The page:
- The Washington Times - Sunday, April 10, 2016

President Obama said Sunday that Hillary Clinton showed “carelessness” by using a private email server, but he also strongly defended his former secretary of state, saying she did not endanger national security, while also vowing that an ongoing FBI investigation into the matter will not be tainted by politics.

In an interview on “Fox News Sunday,” Mr. Obama seemed to prejudge the outcome of the ongoing inquiry into Mrs. Clinton’s email scandal, and he disputed the notion that any of the emails contained classified information of true importance.

“She would never intentionally put America in any kind of jeopardy,” he said. “What I also know is that there’s classified and then there’s classified. There’s stuff that is really top secret top secret, and then there’s stuff that is being presented to the president, the secretary of state, you may not want going out over the wire.”

But Mr. Obama also conceded that Mrs. Clinton used poor judgment in choosing to conduct official business through a private account rather than use a State.gov address. Mrs. Clinton herself has said that was a poor choice and she wishes she had done things differently.

“I continue to believe she has not jeopardized America’s national security,” the president said. “There’s a carelessness in terms of managing emails that she has owned and she recognizes. But I also think it is important to keep this in perspective.”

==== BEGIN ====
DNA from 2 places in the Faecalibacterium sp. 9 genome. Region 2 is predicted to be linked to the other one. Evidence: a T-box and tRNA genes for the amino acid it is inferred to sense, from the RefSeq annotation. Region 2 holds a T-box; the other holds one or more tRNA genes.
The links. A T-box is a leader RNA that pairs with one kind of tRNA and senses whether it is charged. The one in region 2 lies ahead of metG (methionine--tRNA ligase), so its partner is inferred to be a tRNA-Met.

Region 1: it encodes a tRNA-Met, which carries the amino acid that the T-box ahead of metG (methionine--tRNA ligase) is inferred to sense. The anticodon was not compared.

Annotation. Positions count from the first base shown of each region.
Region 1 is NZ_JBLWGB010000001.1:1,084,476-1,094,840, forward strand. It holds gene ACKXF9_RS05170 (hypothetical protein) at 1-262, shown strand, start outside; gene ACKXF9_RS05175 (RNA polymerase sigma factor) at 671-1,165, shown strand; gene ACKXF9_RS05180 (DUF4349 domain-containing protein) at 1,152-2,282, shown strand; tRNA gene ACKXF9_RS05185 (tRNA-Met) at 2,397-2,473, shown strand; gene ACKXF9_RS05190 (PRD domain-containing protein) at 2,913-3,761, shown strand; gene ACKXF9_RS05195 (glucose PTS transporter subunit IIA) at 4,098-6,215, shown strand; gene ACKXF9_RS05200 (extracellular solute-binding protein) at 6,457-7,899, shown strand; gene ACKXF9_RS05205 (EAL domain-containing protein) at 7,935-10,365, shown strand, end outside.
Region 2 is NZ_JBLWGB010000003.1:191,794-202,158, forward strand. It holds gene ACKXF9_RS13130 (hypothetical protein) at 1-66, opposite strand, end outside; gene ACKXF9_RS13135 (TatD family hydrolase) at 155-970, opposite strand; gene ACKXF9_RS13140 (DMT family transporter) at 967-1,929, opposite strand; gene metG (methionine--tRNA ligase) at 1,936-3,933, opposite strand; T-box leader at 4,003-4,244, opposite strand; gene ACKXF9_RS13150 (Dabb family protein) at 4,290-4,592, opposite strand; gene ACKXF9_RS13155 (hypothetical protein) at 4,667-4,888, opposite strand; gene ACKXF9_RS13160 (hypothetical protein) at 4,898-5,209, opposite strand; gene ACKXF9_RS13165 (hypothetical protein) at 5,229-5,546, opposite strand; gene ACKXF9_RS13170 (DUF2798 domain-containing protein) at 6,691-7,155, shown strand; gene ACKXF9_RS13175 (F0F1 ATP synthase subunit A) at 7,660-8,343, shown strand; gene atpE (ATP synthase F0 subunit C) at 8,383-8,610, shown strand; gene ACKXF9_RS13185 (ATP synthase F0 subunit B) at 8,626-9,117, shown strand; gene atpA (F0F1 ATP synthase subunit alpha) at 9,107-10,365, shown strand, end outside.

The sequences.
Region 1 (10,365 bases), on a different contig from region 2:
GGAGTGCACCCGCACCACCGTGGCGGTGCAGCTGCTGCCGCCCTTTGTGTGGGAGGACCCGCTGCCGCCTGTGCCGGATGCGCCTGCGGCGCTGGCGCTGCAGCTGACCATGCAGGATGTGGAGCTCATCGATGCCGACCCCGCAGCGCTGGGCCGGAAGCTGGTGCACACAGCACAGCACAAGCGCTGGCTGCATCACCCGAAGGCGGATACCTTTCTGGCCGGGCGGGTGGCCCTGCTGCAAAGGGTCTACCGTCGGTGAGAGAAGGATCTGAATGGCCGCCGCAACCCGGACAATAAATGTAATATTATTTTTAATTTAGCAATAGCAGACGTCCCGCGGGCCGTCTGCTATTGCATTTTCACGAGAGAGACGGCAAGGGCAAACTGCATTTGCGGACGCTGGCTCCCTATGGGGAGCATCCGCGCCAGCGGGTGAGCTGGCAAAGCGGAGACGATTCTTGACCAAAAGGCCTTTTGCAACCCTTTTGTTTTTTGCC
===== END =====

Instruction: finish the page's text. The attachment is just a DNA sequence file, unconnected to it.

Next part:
More than 2,000 emails that passed through Mrs. Clinton’s account now are marked classified, and nearly two dozen contained top secret information.

The FBI is investigating the matter, and while Mrs. Clinton has virtually promised she will not be indicted, the scandal still hangs over her presidential ambitions and fuels the notion — widespread, according to opinion polls — that she’s not trustworthy.

She maintains that no emails in the account were classified at the time they were sent or received — though she was initially much more emphatic, flatly saying she had never handled classified information. She reiterated last week that, in her view, the federal investigation ultimately will clear her.

“That is not going to happen,” she told NBC News when asked if she would be indicted. “There is not even the remotest chance that it’s going to happen.”

Critics were quick to jump on Mr. Obama’s defense of Mrs. Clinton, saying the president is grasping at straws by focusing on differences in how emails are classified.

“The president twisted himself into a pretzel spinning his former secretary of state’s mishandling of classified material,” said Michael Short, a spokesman for the Republican National Committee.

Republicans also have charged that Mr. Obama’s Justice Department will be hesitant to bring charges against Mrs. Clinton because doing so would torpedo her presidential aspirations. Mrs. Clinton is locked in a tough race with Sen. Bernard Sanders of Vermont for the Democratic Party’s presidential nomination, with the possibility of a general election to follow.

The president dismissed that criticism and promised in no uncertain terms that the FBI probe will be free from all political interference.

“I guarantee there is no political influence in any investigation conducted by the Justice Department of the FBI, not just in this case but in any case,” he said. “Full stop, period, guaranteed. Nobody gets treated differently when it comes to the Justice Department because nobody is above the law.”

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